Meanwhile, FedEx was loafing his way through a marketing degree and four years of happy hours and corporate retreats.

Complaining about something without providing a solution is a cowardly thing to do. But what's my move? Is it time to quit? Am I cracking? Is the fact that I'm questioning my life a sign of weakness, or a sign of growth?

Maybe, if I had enough intestinal fortitude, I would end this journey that started when I was 12. I would begin whatever is next: a writing career, a job in television, grad school. I could still salvage some of my youth, fading as fast as it is.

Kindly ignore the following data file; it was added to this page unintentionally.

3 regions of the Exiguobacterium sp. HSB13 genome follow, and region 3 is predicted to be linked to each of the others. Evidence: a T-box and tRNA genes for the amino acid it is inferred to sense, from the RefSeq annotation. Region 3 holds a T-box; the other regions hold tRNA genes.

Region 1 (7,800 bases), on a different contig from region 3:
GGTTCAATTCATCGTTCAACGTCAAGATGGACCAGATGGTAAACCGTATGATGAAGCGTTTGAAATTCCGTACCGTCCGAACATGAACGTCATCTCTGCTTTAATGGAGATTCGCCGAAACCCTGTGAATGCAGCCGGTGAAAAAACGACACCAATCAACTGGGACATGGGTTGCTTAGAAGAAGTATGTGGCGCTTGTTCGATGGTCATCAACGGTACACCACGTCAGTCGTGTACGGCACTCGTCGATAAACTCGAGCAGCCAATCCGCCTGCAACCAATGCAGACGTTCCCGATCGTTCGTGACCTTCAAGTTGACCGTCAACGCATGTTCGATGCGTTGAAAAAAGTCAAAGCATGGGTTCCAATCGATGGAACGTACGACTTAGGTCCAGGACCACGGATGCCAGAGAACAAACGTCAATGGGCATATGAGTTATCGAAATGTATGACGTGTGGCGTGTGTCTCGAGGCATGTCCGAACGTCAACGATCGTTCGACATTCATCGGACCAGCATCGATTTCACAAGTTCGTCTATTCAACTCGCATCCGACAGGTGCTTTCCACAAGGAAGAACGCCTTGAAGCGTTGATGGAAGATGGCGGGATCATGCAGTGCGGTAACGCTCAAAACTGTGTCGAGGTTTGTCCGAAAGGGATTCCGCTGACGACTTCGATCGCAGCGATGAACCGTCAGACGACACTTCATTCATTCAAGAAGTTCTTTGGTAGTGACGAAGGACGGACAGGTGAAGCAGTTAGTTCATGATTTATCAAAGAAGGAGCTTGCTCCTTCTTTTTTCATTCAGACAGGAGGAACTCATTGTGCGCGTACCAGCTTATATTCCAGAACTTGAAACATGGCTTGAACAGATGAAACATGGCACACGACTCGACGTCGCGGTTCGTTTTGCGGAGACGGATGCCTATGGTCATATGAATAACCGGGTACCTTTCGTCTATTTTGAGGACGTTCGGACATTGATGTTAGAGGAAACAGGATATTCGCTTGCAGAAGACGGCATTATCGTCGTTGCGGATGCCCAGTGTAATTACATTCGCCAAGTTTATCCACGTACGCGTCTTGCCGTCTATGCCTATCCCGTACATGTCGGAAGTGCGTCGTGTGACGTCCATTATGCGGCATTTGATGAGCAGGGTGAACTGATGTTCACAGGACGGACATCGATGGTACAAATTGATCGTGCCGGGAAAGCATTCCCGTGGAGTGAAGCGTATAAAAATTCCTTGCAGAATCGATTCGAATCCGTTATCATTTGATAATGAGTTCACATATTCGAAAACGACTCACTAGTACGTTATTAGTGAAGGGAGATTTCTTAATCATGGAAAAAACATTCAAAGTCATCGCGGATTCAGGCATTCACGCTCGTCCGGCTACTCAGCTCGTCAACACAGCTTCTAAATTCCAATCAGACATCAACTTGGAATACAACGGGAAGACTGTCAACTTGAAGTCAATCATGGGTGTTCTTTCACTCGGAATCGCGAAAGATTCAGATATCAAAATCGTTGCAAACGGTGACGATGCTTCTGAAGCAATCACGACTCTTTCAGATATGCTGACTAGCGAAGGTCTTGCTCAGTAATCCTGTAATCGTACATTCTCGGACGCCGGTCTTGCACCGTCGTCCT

But I can't help but think there's still something to this basketball gig. This weekend, as I sat and watched my team endure its fourth drubbing of the year (in four tries), I couldn't help but want to play. Even as I complain about how much I hate my life, I hold out hope that playing again will make the depression worthwhile. Some of it, anyway.

In the meantime, I'll make a deal with the FedEx guy who now hates me. If he promises to stave off the resentment that has been building while I've been complaining about my life, I'll make an effort to fix things.

But first, I'm going to need to talk to him about the shipping costs of one king-sized bed.

Paul Shirley has played for 13 pro basketball teams, including three NBA teams -- the Chicago Bulls, Atlanta Hawks and Phoenix Suns. Paul can be found at myspace.com/paulshirley. His book, "Can I Keep My Jersey?", can be found here.